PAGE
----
Friday, January 01, 2010

Moving in the right direction

Twenty years ago, Hartford was outed as one of our nation's most underperforming and racially segregated school systems. The landmark case, Sheff vs. O'Neill, sought to remedy the failures of the district by providing students with choice. In the end, students from Hartford could choose, to some extent, from Hartford schools and surrounding districts. Those districts could reciprocate by sending their students to Hartford schools. The progress has been slow, but the recent inclusion of four Hartford schools on the US News and World Report list of high achieving schools.
Hartford's recent successes, though minor in number, have evolved from innovative programming and inspirational leadership. What the state of Connecticut needs, considering its ownership of the largest achievement gap in the country, is an influx of magnet schools. We also need leadership from our State Legislature to open Connecticut's education system to the type of creativity and dedication brought by these quasi-charter schools. Well, actually, Connecticut needs more charter schools, especially in those areas of the state with the largest achievement gaps: Connecticut Map by performance (where you see blue, yellow, and light blue pocketed together, that is where we need new thinking.)
But in the end, Connecticut needs to move beyond its notorious New England WASPishness and its own focus on personal wealth (look at how we fund education--by individual towns). For such a liberal little state, we sure are rather set in our conservative ways of doing education.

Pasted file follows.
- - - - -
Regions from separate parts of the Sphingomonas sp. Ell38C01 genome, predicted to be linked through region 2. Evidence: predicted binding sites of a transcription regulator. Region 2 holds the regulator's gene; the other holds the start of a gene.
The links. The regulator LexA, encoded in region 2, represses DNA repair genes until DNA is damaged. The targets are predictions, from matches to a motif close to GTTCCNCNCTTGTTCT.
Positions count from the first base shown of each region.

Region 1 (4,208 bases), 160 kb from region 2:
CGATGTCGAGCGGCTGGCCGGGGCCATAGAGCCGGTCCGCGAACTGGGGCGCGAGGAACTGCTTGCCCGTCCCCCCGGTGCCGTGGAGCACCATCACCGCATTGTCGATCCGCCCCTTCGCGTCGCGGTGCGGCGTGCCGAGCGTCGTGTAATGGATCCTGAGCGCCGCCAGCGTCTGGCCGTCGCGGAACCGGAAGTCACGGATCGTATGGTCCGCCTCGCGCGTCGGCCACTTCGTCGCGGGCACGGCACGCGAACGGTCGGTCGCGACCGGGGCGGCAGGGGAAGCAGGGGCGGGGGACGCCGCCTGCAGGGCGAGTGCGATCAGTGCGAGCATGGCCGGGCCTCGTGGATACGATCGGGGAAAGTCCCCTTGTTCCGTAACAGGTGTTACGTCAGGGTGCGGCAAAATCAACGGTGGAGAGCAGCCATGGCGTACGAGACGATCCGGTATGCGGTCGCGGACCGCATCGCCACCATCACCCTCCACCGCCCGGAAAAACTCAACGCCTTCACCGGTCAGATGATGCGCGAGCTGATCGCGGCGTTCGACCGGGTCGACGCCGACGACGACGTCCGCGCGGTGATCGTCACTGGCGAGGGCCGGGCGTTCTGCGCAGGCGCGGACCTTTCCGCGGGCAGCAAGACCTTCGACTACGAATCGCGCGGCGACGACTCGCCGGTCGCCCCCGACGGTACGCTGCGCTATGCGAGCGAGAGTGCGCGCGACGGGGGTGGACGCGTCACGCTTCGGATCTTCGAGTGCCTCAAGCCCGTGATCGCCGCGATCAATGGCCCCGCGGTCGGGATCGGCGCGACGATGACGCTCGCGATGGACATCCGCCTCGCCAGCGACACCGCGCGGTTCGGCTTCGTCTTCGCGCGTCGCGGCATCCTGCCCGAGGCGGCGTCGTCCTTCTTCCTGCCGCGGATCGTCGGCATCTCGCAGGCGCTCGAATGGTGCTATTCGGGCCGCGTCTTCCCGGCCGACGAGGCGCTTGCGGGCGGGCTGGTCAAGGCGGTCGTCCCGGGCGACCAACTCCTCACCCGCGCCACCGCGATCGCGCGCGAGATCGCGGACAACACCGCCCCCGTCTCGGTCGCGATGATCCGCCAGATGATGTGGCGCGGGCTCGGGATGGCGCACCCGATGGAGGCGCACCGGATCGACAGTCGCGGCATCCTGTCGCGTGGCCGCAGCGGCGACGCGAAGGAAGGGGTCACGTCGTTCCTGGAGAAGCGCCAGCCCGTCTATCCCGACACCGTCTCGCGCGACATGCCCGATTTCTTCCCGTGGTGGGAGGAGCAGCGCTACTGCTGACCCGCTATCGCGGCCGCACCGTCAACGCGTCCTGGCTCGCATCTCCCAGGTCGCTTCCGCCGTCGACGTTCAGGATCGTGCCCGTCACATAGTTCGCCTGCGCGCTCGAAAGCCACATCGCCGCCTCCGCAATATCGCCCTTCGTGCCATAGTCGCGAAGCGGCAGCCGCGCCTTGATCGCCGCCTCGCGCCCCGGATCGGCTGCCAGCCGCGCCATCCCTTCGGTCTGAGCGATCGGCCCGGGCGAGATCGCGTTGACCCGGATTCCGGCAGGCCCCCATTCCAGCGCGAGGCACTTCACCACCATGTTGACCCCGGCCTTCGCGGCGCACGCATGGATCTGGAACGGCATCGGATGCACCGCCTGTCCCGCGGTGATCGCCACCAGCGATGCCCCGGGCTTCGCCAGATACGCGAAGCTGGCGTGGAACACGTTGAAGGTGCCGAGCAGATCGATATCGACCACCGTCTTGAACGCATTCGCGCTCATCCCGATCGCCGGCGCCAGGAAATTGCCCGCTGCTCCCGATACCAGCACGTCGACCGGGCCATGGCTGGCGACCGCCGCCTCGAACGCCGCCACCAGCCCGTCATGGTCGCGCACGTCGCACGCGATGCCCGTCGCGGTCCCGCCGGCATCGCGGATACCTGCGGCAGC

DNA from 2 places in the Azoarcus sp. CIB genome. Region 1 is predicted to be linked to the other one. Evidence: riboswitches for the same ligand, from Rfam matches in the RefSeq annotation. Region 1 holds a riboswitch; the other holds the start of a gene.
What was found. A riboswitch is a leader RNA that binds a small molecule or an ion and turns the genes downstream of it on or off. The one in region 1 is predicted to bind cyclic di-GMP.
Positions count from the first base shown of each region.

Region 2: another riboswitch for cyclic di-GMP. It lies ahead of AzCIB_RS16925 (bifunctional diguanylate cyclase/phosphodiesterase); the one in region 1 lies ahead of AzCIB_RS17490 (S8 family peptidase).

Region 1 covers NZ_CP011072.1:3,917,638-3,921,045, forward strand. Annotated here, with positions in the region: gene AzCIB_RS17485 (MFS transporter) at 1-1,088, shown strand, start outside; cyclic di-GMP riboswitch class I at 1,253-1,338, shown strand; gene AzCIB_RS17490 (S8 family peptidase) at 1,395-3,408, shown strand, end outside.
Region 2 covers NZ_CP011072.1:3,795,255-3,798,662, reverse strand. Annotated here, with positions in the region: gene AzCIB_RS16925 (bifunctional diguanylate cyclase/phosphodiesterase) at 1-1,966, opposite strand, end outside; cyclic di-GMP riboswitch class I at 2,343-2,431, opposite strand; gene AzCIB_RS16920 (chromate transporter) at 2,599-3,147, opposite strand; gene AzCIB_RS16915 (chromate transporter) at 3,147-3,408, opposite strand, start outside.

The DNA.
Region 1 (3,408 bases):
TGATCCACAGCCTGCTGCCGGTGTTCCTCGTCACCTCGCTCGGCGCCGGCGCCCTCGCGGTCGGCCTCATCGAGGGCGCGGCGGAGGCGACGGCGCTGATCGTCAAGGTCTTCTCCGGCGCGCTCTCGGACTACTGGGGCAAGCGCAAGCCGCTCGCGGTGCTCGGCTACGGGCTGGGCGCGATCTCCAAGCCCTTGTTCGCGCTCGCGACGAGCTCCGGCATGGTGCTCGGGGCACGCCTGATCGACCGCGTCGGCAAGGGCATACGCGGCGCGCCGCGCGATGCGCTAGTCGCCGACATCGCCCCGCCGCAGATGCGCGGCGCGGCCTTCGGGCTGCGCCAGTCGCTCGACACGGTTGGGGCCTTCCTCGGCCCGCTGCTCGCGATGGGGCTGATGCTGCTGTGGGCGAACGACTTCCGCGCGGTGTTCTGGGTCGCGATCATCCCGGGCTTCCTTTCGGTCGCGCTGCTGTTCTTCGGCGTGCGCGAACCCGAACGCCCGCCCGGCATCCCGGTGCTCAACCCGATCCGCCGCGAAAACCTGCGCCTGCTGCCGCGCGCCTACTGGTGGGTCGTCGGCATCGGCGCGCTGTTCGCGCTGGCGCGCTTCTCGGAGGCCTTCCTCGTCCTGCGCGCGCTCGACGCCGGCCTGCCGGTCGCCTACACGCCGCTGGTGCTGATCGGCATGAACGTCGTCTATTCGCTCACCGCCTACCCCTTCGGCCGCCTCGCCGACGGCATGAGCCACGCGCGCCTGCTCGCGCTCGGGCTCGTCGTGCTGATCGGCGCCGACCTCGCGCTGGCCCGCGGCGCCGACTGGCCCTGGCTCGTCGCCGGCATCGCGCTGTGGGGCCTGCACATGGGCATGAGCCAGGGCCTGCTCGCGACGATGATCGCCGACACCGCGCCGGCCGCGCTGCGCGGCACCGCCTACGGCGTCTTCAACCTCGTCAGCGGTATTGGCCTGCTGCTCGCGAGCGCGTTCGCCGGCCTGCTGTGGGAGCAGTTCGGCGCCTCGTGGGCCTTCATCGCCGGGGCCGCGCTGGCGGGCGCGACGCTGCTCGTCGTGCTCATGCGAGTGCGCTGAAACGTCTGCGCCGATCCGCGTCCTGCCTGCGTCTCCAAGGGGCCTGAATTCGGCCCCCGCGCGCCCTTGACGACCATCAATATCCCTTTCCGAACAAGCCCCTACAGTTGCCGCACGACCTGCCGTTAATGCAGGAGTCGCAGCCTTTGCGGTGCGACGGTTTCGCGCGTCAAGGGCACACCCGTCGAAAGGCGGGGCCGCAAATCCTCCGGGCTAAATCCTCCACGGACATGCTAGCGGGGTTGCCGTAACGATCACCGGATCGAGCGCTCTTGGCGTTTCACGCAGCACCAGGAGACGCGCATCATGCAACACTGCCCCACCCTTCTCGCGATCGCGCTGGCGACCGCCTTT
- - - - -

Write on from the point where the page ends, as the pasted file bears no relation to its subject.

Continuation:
At 2:43 PM , Blogger Unknown said...

what do you suppose is causing the achievement difference?

it is not money spent per pupil as you can see many towns doing very well with lower costs.

seems districts and staff are usually seen as a cause, while families and neighborhoods are left from the

At 9:42 AM , Blogger Mr. McNamar said...

Braemer, my readings indicate that with the right people in the right places, schools can overcome the challenges posed by family or neighborhood distractions. Charter schools across the country are finding ways to succeed with minimal parental involvement (other than siging their student up for the lottery). If we want our low-performing students in our most challenging environments to succeed, it is worth researching the methods of those succeeding schools and finding ways to make their practices a part of what Connecticut does.
Obviously, as a charter school proponent, I find a great deal of value in their parental nature and smaller size. These schools are doing more with less money because they have the right people leading, the right people teaching, and the right curriculum in place.

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